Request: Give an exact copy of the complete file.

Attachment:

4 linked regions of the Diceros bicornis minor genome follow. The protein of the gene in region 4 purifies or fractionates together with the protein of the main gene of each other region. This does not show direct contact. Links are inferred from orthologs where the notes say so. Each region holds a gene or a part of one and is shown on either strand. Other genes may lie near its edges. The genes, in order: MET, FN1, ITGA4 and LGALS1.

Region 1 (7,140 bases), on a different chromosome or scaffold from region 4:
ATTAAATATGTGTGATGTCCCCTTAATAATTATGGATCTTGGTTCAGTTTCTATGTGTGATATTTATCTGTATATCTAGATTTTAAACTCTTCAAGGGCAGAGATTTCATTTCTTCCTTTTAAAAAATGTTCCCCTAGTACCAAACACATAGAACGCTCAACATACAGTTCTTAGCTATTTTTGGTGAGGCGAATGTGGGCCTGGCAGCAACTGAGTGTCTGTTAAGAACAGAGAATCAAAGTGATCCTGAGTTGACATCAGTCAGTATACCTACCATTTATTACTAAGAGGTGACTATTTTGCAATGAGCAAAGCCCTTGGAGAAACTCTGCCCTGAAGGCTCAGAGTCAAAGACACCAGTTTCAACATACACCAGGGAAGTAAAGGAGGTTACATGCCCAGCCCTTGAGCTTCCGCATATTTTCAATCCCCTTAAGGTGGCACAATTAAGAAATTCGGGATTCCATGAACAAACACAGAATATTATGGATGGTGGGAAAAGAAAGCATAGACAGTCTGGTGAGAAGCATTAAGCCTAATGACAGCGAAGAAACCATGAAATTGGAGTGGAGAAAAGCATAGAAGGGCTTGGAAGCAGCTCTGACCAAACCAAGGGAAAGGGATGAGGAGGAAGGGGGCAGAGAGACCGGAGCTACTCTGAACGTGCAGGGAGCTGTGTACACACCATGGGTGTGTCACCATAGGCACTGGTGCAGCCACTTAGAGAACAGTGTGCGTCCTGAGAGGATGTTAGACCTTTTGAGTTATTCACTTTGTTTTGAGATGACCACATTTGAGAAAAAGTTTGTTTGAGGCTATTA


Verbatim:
4 linked regions of the Diceros bicornis minor genome follow. The protein of the gene in region 4 purifies or fractionates together with the protein of the main gene of each other region. This does not show direct contact. Links are inferred from orthologs where the notes say so. Each region holds a gene or a part of one and is shown on either strand. Other genes may lie near its edges. The genes, in order: MET, FN1, ITGA4 and LGALS1.

Region 1 (7,140 bases), on a different chromosome or scaffold from region 4:
ATTAAATATGTGTGATGTCCCCTTAATAATTATGGATCTTGGTTCAGTTTCTATGTGTGATATTTATCTGTATATCTAGATTTTAAACTCTTCAAGGGCAGAGATTTCATTTCTTCCTTTTAAAAAATGTTCCCCTAGTACCAAACACATAGAACGCTCAACATACAGTTCTTAGCTATTTTTGGTGAGGCGAATGTGGGCCTGGCAGCAACTGAGTGTCTGTTAAGAACAGAGAATCAAAGTGATCCTGAGTTGACATCAGTCAGTATACCTACCATTTATTACTAAGAGGTGACTATTTTGCAATGAGCAAAGCCCTTGGAGAAACTCTGCCCTGAAGGCTCAGAGTCAAAGACACCAGTTTCAACATACACCAGGGAAGTAAAGGAGGTTACATGCCCAGCCCTTGAGCTTCCGCATATTTTCAATCCCCTTAAGGTGGCACAATTAAGAAATTCGGGATTCCATGAACAAACACAGAATATTATGGATGGTGGGAAAAGAAAGCATAGACAGTCTGGTGAGAAGCATTAAGCCTAATGACAGCGAAGAAACCATGAAATTGGAGTGGAGAAAAGCATAGAAGGGCTTGGAAGCAGCTCTGACCAAACCAAGGGAAAGGGATGAGGAGGAAGGGGGCAGAGAGACCGGAGCTACTCTGAACGTGCAGGGAGCTGTGTACACACCATGGGTGTGTCACCATAGGCACTGGTGCAGCCACTTAGAGAACAGTGTGCGTCCTGAGAGGATGTTAGACCTTTTGAGTTATTCACTTTGTTTTGAGATGACCACATTTGAGAAAAAGTTTGTTTGAGGCTATTA